Europe's Stress Tests Must Be Transparent
Publicly disclosing results of the stress tests of the largest U.S. banks was an unprecedented exercise in transparency that has provided much-needed reassurance to the U.S. financial system. Since the results were made public last month, 16 of the 19 stress-tested U.S. banks have already raised more than $75 billion in capital in a clear vindication of U.S. Treasury Secretary Timothy Geithner's strategy of openness. In fact, the U.S. Treasury Dept.'s decision on June 9 to let 10 big banks start repaying billions of dollars in taxpayer aid was doubtlessly influenced by the insight generated by the stress tests.
Bank regulators in Europe should heed this and follow the U.S. example. We need full public disclosure of the results of the upcoming stress tests of European banks. The current plan of only informing the finance ministers and executive agencies should be reconsidered because it may not provide the clarity that is vital to the return of confidence in the European financial system.
Some argue the U.S. stress tests were imperfect—that the economic assumptions underlying them were too optimistic. This is beside the point. More than anything, the stress test results assured us the banks' books were being inspected from the outside and the Obama Administration was not about to nationalize the banks. Once the results provided this clarity for all to see, the markets reacted positively.
What we are seeing in this global crisis is a growing and lasting need for clarity. Transparency and accountability have always been worthy ideals; now they are becoming mandatory requirements for doing business.
Rebuilding Confidence In April, I hosted some 40 CEOs and academics around the globe in Frankfurt at a small workshop. In speaking to them and listening to their concerns, it soon became very clear that the most important common goal was rebuilding trust and confidence in the world of business.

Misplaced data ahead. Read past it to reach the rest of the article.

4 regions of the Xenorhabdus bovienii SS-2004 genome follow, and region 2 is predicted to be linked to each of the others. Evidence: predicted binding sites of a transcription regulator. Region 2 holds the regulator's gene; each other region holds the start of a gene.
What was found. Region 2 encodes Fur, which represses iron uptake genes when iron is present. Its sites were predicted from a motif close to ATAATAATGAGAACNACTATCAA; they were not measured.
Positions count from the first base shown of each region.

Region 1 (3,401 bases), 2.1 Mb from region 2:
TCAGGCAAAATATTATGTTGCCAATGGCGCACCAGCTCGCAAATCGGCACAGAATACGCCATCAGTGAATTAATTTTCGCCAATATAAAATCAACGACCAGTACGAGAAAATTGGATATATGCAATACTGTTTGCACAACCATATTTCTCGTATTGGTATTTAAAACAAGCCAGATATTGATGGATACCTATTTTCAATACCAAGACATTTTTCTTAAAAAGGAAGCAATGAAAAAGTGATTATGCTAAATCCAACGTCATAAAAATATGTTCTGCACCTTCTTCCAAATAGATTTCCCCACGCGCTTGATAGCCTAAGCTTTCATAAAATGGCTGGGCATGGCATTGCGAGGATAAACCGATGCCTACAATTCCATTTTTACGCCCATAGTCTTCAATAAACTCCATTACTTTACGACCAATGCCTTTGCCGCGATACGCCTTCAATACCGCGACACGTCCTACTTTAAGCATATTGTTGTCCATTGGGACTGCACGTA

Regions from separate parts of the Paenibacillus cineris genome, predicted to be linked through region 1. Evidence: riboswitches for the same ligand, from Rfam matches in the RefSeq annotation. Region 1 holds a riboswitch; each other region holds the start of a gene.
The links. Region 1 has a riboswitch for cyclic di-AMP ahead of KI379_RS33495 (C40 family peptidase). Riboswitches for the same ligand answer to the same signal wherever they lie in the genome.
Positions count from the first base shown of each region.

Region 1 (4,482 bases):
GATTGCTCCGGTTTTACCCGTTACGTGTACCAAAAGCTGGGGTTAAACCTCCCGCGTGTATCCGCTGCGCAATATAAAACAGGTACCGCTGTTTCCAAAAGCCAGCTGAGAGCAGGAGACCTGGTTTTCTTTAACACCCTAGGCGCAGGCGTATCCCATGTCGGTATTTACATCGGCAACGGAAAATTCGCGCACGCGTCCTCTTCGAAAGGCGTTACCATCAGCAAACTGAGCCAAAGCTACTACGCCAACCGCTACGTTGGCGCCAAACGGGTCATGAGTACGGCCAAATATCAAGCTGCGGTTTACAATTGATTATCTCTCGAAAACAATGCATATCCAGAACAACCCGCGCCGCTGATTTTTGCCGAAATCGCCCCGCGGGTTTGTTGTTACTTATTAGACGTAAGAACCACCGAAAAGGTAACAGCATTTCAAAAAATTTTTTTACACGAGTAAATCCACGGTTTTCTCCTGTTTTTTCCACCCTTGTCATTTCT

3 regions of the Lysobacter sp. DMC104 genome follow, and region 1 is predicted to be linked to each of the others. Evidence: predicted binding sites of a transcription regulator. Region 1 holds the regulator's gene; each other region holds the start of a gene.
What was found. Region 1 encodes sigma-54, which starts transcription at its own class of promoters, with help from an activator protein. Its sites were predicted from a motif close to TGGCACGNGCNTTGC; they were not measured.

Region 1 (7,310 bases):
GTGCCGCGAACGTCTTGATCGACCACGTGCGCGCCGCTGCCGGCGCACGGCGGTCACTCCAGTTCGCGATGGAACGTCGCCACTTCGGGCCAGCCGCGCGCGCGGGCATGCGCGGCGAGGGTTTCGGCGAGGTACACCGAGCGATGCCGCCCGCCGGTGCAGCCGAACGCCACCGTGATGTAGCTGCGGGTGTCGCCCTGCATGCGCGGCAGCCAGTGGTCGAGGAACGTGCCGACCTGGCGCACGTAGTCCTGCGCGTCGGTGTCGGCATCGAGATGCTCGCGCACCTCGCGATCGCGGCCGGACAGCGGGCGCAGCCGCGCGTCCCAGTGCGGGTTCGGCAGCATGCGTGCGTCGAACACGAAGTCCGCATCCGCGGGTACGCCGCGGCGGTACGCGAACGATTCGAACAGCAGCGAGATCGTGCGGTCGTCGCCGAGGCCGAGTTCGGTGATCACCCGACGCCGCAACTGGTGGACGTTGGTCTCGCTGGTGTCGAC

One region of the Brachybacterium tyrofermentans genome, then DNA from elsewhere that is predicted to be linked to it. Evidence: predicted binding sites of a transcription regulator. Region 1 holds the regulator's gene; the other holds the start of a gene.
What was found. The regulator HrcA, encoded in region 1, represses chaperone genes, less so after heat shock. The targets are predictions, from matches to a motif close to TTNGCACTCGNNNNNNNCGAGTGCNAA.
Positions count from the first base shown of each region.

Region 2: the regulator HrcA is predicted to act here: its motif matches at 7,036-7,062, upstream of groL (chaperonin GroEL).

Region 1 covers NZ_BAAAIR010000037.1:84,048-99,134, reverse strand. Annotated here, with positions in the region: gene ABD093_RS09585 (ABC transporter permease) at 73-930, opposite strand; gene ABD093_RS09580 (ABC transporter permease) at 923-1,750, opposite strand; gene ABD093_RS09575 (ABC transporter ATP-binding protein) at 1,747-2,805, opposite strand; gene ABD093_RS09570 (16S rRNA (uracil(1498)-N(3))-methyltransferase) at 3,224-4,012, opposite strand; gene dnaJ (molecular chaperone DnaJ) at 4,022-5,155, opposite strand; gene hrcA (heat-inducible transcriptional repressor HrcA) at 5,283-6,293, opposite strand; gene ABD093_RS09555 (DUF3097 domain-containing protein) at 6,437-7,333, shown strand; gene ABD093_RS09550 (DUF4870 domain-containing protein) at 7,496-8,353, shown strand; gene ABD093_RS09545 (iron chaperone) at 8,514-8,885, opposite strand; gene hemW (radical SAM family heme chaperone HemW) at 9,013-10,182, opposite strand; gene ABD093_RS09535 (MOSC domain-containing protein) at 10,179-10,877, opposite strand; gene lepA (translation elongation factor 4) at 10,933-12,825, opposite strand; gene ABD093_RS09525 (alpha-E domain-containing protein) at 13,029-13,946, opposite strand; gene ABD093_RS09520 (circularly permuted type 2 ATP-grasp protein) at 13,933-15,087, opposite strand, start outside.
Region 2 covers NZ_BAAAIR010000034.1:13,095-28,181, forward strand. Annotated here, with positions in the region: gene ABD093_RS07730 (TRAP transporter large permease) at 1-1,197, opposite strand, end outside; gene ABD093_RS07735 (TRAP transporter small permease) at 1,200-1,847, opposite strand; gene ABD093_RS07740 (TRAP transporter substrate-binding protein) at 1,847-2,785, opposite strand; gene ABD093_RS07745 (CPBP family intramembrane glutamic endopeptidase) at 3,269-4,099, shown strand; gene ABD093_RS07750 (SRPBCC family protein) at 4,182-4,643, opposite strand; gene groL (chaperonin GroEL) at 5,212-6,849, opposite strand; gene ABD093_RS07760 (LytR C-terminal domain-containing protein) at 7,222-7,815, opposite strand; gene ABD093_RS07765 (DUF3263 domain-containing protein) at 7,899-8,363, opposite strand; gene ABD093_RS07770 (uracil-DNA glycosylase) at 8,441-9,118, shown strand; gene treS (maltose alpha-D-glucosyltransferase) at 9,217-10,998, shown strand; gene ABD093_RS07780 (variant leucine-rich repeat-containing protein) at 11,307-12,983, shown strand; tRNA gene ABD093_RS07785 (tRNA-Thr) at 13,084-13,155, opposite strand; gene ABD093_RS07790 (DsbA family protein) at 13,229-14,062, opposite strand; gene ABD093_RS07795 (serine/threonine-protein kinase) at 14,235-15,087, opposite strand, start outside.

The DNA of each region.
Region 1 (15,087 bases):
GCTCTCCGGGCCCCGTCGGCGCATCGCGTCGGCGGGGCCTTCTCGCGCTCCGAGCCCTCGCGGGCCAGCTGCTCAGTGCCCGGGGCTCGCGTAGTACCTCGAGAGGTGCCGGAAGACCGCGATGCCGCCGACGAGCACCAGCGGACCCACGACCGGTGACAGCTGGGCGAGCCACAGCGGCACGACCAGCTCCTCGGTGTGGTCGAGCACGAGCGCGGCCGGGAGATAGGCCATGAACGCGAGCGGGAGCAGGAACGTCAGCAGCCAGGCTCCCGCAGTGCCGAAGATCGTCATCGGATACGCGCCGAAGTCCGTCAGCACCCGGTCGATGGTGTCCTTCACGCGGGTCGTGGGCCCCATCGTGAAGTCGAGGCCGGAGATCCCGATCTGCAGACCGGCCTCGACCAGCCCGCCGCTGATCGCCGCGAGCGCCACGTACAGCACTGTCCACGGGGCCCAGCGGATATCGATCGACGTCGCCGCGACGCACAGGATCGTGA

The public demand for clarity in the financial system is just the starting point. I believe transparency and accountability is necessary for all businesses in this new, post-Lehman Brothers era.
Consider the huge influx of money—larger than the New Deal and Marshall Plan combined—that is now being poured into the system by governments through stimulus packages and recovery programs. This is taxpayer money. It involves the public trust. There must be a clear view into how the money is spent and how it is strengthening the economy. We are already seeing armies of lobbyists trying to channel the money to their patrons. The U.S. inspector general overseeing the government's bailout program says he has already initiated "almost 20 criminal investigations into allegations of fraud."
The only way to manage this unprecedented recovery effort successfully is for politicians, regulators, and corporations to institute smart and comprehensive systems for tracking the spending and to control and prevent any abuse. They must be fully aware of every cent that is coming in and going out. There can be no uncertainty. The recovery demands that we deliver outcomes consistently and repeatedly over time to reestablish trust in the free market system.
A Roman Example We all know that when accountability is stressed, it has remarkable results. In the days of the Roman empire, whenever an engineer constructed an arch, he had to be accountable right there and then. The Roman way was this: As the capstone was hoisted into place, the engineer would have to stand under the arch. No wonder we still see some of those arches standing after two millennia.
I am a big believer in enshrining best practices, and I submit that the clarity associated with the U.S. bank stress tests is a best practice that should be followed by the Committee of European Banking Supervisors. Europe, like the U.S., should lead by example and not revert to an elitist approach that fails to restore confidence in the European banking system.
It reminds me of why we got into this mess in the first place. It wasn't that the banks weren't running risk models. Banks have always been at the forefront of risk management, using armies of PhDs in mathematics and cutting-edge technology to try to keep risk under control. Yet we can see that the experts failed. I believe the key reason was an absence of clarity and visibility. Banks did not have an integrated strategy-to-execution process that fully accounted for risk. Indeed, banks' legacy information systems were often disconnected—making it difficult to get timely and complete visibility on risk.
Thanks to that failure, we are now living with a new, starker reality. I am reminded of what Molière said: "It is not only what we do, but also what we do not do, for which we are accountable."
In the post-Lehman world, obfuscation will once again lead to dangerous consequences. On the other hand, a focus on clarity and accountability will help us rebuild trust in business.